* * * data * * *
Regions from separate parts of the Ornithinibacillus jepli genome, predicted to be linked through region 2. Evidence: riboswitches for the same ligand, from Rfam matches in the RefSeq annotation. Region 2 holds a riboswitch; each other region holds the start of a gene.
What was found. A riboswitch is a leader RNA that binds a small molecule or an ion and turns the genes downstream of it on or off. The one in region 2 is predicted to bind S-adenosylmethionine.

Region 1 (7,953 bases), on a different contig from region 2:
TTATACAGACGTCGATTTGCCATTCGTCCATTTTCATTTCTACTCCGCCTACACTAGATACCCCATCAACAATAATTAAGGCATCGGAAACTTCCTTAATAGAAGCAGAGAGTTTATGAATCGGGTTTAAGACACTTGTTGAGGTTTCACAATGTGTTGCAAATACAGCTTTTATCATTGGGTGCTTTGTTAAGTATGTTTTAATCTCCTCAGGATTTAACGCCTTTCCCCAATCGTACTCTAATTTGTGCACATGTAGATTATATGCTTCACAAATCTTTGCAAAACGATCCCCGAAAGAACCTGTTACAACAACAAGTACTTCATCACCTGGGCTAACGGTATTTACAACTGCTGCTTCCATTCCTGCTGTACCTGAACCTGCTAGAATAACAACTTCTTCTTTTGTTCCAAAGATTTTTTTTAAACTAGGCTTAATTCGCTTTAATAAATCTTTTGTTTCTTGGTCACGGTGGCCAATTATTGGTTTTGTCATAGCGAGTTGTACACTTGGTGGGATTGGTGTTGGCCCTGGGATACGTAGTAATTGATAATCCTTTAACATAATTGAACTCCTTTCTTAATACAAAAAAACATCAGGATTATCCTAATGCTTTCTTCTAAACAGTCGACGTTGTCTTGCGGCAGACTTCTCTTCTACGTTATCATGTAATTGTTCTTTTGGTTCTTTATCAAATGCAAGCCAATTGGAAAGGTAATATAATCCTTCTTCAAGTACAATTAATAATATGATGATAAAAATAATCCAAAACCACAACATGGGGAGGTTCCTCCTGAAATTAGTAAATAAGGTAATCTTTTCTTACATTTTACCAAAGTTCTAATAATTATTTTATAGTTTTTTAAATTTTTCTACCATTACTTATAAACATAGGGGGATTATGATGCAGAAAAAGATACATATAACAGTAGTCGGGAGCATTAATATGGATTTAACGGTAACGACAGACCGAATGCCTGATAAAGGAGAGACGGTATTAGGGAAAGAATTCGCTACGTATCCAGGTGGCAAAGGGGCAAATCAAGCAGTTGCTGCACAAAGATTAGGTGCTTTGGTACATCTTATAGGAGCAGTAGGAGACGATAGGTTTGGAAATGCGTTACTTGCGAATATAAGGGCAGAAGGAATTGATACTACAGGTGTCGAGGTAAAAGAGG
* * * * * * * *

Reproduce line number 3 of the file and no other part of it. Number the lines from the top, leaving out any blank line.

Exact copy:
Region 1 (7,953 bases), on a different contig from region 2: